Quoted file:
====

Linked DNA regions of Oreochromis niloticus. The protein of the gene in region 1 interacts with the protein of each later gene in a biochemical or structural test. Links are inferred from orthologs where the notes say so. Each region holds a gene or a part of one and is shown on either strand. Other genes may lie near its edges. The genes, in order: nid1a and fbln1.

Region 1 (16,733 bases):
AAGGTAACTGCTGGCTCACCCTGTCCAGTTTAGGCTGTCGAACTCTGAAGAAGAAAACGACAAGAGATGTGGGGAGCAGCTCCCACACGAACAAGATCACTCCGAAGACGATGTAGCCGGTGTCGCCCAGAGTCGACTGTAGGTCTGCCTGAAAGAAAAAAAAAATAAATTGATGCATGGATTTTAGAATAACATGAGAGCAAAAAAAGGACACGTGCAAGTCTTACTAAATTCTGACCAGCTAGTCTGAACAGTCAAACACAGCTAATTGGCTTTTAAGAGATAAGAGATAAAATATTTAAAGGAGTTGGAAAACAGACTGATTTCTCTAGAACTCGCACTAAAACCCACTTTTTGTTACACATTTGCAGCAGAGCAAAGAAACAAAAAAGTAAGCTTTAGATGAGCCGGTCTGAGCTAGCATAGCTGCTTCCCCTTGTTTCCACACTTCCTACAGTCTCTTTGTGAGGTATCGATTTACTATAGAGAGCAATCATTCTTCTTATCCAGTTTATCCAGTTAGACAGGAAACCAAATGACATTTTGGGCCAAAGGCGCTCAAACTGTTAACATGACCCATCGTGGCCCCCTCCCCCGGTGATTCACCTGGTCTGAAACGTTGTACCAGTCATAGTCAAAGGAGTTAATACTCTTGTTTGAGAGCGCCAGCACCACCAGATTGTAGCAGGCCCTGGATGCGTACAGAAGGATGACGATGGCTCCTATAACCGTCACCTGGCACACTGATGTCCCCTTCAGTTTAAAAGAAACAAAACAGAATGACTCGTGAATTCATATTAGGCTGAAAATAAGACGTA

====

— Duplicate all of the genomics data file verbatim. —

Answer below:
Linked DNA regions of Oreochromis niloticus. The protein of the gene in region 1 interacts with the protein of each later gene in a biochemical or structural test. Links are inferred from orthologs where the notes say so. Each region holds a gene or a part of one and is shown on either strand. Other genes may lie near its edges. The genes, in order: nid1a and fbln1.

Region 1 (16,733 bases):
AAGGTAACTGCTGGCTCACCCTGTCCAGTTTAGGCTGTCGAACTCTGAAGAAGAAAACGACAAGAGATGTGGGGAGCAGCTCCCACACGAACAAGATCACTCCGAAGACGATGTAGCCGGTGTCGCCCAGAGTCGACTGTAGGTCTGCCTGAAAGAAAAAAAAAATAAATTGATGCATGGATTTTAGAATAACATGAGAGCAAAAAAAGGACACGTGCAAGTCTTACTAAATTCTGACCAGCTAGTCTGAACAGTCAAACACAGCTAATTGGCTTTTAAGAGATAAGAGATAAAATATTTAAAGGAGTTGGAAAACAGACTGATTTCTCTAGAACTCGCACTAAAACCCACTTTTTGTTACACATTTGCAGCAGAGCAAAGAAACAAAAAAGTAAGCTTTAGATGAGCCGGTCTGAGCTAGCATAGCTGCTTCCCCTTGTTTCCACACTTCCTACAGTCTCTTTGTGAGGTATCGATTTACTATAGAGAGCAATCATTCTTCTTATCCAGTTTATCCAGTTAGACAGGAAACCAAATGACATTTTGGGCCAAAGGCGCTCAAACTGTTAACATGACCCATCGTGGCCCCCTCCCCCGGTGATTCACCTGGTCTGAAACGTTGTACCAGTCATAGTCAAAGGAGTTAATACTCTTGTTTGAGAGCGCCAGCACCACCAGATTGTAGCAGGCCCTGGATGCGTACAGAAGGATGACGATGGCTCCTATAACCGTCACCTGGCACACTGATGTCCCCTTCAGTTTAAAAGAAACAAAACAGAATGACTCGTGAATTCATATTAGGCTGAAAATAAGACGTA